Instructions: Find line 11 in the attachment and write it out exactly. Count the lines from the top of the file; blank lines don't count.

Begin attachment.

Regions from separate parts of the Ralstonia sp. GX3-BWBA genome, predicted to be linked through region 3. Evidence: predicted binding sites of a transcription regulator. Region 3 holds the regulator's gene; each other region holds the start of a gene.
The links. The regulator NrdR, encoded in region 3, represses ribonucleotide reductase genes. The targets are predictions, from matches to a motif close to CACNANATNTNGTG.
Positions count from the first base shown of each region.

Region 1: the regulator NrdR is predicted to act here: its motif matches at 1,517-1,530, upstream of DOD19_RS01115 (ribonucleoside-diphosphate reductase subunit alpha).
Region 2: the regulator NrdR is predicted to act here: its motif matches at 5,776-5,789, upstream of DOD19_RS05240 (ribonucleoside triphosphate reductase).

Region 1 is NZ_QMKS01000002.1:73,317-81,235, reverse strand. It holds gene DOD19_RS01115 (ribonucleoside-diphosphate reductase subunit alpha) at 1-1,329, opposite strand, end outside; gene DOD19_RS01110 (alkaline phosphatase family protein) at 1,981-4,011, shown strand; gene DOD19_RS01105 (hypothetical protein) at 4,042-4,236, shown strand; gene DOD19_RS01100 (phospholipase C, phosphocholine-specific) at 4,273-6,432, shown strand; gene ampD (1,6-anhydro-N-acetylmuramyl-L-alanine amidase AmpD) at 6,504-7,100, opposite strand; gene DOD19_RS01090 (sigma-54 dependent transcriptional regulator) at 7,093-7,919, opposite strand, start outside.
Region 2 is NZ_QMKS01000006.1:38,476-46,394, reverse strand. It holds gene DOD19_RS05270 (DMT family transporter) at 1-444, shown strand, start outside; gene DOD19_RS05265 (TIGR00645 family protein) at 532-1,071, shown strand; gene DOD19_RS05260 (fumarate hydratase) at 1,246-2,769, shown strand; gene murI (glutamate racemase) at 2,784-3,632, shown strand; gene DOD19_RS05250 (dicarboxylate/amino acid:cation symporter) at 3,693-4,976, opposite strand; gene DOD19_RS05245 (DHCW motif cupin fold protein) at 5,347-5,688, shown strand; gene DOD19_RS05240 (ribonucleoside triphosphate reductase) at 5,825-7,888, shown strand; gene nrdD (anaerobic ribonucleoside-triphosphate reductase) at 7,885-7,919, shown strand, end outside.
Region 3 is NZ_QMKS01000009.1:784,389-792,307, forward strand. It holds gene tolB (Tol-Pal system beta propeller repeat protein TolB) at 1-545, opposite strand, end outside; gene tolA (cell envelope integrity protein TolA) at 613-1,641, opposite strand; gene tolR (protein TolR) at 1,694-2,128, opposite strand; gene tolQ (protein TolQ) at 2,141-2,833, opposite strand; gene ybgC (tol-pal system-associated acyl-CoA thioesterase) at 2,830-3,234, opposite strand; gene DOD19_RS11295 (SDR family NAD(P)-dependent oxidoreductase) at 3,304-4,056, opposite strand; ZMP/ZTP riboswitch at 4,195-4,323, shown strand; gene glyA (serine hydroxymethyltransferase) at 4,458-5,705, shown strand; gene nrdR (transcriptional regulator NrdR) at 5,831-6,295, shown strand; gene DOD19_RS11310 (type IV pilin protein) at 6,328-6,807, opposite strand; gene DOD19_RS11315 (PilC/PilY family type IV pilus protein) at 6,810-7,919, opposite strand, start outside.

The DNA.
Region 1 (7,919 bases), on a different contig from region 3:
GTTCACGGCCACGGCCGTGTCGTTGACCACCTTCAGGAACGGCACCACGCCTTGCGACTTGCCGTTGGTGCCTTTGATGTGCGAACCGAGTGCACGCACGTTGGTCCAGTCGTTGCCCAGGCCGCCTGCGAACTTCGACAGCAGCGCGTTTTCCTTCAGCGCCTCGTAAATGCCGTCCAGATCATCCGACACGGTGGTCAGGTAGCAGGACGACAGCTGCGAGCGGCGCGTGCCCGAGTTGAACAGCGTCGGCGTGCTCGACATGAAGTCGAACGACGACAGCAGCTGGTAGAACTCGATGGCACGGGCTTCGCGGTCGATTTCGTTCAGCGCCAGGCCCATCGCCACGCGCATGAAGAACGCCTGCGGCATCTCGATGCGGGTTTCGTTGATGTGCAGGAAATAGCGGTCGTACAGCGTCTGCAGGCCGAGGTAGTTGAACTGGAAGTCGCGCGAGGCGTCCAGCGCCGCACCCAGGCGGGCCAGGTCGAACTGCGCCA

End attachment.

GTTCACGGCCACGGCCGTGTCGTTGACCACCTTCAGGAACGGCACCACGCCTTGCGACTTGCCGTTGGTGCCTTTGATGTGCGAACCGAGTGCACGCACGTTGGTCCAGTCGTTGCCCAGGCCGCCTGCGAACTTCGACAGCAGCGCGTTTTCCTTCAGCGCCTCGTAAATGCCGTCCAGATCATCCGACACGGTGGTCAGGTAGCAGGACGACAGCTGCGAGCGGCGCGTGCCCGAGTTGAACAGCGTCGGCGTGCTCGACATGAAGTCGAACGACGACAGCAGCTGGTAGAACTCGATGGCACGGGCTTCGCGGTCGATTTCGTTCAGCGCCAGGCCCATCGCCACGCGCATGAAGAACGCCTGCGGCATCTCGATGCGGGTTTCGTTGATGTGCAGGAAATAGCGGTCGTACAGCGTCTGCAGGCCGAGGTAGTTGAACTGGAAGTCGCGCGAGGCGTCCAGCGCCGCACCCAGGCGGGCCAGGTCGAACTGCGCCA